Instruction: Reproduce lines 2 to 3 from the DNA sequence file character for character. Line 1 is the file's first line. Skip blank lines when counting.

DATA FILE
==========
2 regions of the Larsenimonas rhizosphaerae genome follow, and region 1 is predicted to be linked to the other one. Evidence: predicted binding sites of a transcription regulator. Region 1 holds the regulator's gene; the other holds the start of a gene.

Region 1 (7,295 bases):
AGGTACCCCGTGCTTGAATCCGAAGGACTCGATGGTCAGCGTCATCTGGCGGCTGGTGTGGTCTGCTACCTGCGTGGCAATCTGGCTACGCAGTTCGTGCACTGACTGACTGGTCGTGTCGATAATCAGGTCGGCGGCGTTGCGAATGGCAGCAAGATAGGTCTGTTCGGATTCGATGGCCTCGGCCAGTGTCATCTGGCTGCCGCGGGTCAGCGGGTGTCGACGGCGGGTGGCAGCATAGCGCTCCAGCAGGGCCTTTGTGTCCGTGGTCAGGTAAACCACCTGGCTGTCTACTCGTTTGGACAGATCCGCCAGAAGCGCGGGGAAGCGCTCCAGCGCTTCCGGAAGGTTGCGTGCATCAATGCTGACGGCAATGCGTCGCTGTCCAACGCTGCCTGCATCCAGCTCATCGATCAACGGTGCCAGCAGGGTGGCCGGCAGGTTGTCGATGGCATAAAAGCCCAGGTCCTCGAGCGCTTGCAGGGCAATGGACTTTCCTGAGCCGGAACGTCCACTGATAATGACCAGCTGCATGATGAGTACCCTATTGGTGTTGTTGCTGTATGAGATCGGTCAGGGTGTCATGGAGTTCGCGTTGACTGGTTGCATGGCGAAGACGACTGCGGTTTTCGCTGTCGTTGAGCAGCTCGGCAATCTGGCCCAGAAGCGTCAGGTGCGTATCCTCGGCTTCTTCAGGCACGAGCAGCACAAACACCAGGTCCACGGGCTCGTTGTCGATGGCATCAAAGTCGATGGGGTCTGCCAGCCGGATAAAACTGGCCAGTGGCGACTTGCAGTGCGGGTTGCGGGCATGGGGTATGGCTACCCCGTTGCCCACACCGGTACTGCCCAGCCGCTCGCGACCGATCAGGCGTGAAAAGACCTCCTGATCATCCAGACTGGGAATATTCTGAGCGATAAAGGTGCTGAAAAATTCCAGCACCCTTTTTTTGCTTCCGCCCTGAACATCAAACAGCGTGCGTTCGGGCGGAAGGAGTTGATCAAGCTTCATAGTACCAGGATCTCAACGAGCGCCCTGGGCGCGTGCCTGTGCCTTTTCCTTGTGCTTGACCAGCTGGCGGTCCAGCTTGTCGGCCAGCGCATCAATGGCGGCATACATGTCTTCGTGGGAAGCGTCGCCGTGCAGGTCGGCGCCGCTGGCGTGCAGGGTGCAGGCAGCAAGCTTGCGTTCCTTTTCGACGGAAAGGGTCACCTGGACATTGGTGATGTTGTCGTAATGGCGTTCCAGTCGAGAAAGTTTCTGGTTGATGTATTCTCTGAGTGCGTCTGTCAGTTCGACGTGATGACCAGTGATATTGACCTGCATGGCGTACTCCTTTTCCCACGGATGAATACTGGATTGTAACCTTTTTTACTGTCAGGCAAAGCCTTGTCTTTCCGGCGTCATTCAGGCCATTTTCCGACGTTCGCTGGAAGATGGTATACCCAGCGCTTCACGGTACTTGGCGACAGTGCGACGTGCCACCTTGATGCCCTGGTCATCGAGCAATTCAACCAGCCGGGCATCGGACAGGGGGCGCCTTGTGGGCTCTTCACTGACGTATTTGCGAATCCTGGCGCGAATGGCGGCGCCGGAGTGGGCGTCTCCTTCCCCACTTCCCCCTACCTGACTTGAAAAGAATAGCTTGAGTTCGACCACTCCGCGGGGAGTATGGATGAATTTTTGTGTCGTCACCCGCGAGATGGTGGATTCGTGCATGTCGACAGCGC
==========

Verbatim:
Region 1 (7,295 bases):
AGGTACCCCGTGCTTGAATCCGAAGGACTCGATGGTCAGCGTCATCTGGCGGCTGGTGTGGTCTGCTACCTGCGTGGCAATCTGGCTACGCAGTTCGTGCACTGACTGACTGGTCGTGTCGATAATCAGGTCGGCGGCGTTGCGAATGGCAGCAAGATAGGTCTGTTCGGATTCGATGGCCTCGGCCAGTGTCATCTGGCTGCCGCGGGTCAGCGGGTGTCGACGGCGGGTGGCAGCATAGCGCTCCAGCAGGGCCTTTGTGTCCGTGGTCAGGTAAACCACCTGGCTGTCTACTCGTTTGGACAGATCCGCCAGAAGCGCGGGGAAGCGCTCCAGCGCTTCCGGAAGGTTGCGTGCATCAATGCTGACGGCAATGCGTCGCTGTCCAACGCTGCCTGCATCCAGCTCATCGATCAACGGTGCCAGCAGGGTGGCCGGCAGGTTGTCGATGGCATAAAAGCCCAGGTCCTCGAGCGCTTGCAGGGCAATGGACTTTCCTGAGCCGGAACGTCCACTGATAATGACCAGCTGCATGATGAGTACCCTATTGGTGTTGTTGCTGTATGAGATCGGTCAGGGTGTCATGGAGTTCGCGTTGACTGGTTGCATGGCGAAGACGACTGCGGTTTTCGCTGTCGTTGAGCAGCTCGGCAATCTGGCCCAGAAGCGTCAGGTGCGTATCCTCGGCTTCTTCAGGCACGAGCAGCACAAACACCAGGTCCACGGGCTCGTTGTCGATGGCATCAAAGTCGATGGGGTCTGCCAGCCGGATAAAACTGGCCAGTGGCGACTTGCAGTGCGGGTTGCGGGCATGGGGTATGGCTACCCCGTTGCCCACACCGGTACTGCCCAGCCGCTCGCGACCGATCAGGCGTGAAAAGACCTCCTGATCATCCAGACTGGGAATATTCTGAGCGATAAAGGTGCTGAAAAATTCCAGCACCCTTTTTTTGCTTCCGCCCTGAACATCAAACAGCGTGCGTTCGGGCGGAAGGAGTTGATCAAGCTTCATAGTACCAGGATCTCAACGAGCGCCCTGGGCGCGTGCCTGTGCCTTTTCCTTGTGCTTGACCAGCTGGCGGTCCAGCTTGTCGGCCAGCGCATCAATGGCGGCATACATGTCTTCGTGGGAAGCGTCGCCGTGCAGGTCGGCGCCGCTGGCGTGCAGGGTGCAGGCAGCAAGCTTGCGTTCCTTTTCGACGGAAAGGGTCACCTGGACATTGGTGATGTTGTCGTAATGGCGTTCCAGTCGAGAAAGTTTCTGGTTGATGTATTCTCTGAGTGCGTCTGTCAGTTCGACGTGATGACCAGTGATATTGACCTGCATGGCGTACTCCTTTTCCCACGGATGAATACTGGATTGTAACCTTTTTTACTGTCAGGCAAAGCCTTGTCTTTCCGGCGTCATTCAGGCCATTTTCCGACGTTCGCTGGAAGATGGTATACCCAGCGCTTCACGGTACTTGGCGACAGTGCGACGTGCCACCTTGATGCCCTGGTCATCGAGCAATTCAACCAGCCGGGCATCGGACAGGGGGCGCCTTGTGGGCTCTTCACTGACGTATTTGCGAATCCTGGCGCGAATGGCGGCGCCGGAGTGGGCGTCTCCTTCCCCACTTCCCCCTACCTGACTTGAAAAGAATAGCTTGAGTTCGACCACTCCGCGGGGAGTATGGATGAATTTTTGTGTCGTCACCCGCGAGATGGTGGATTCGTGCATGTCGACAGCGC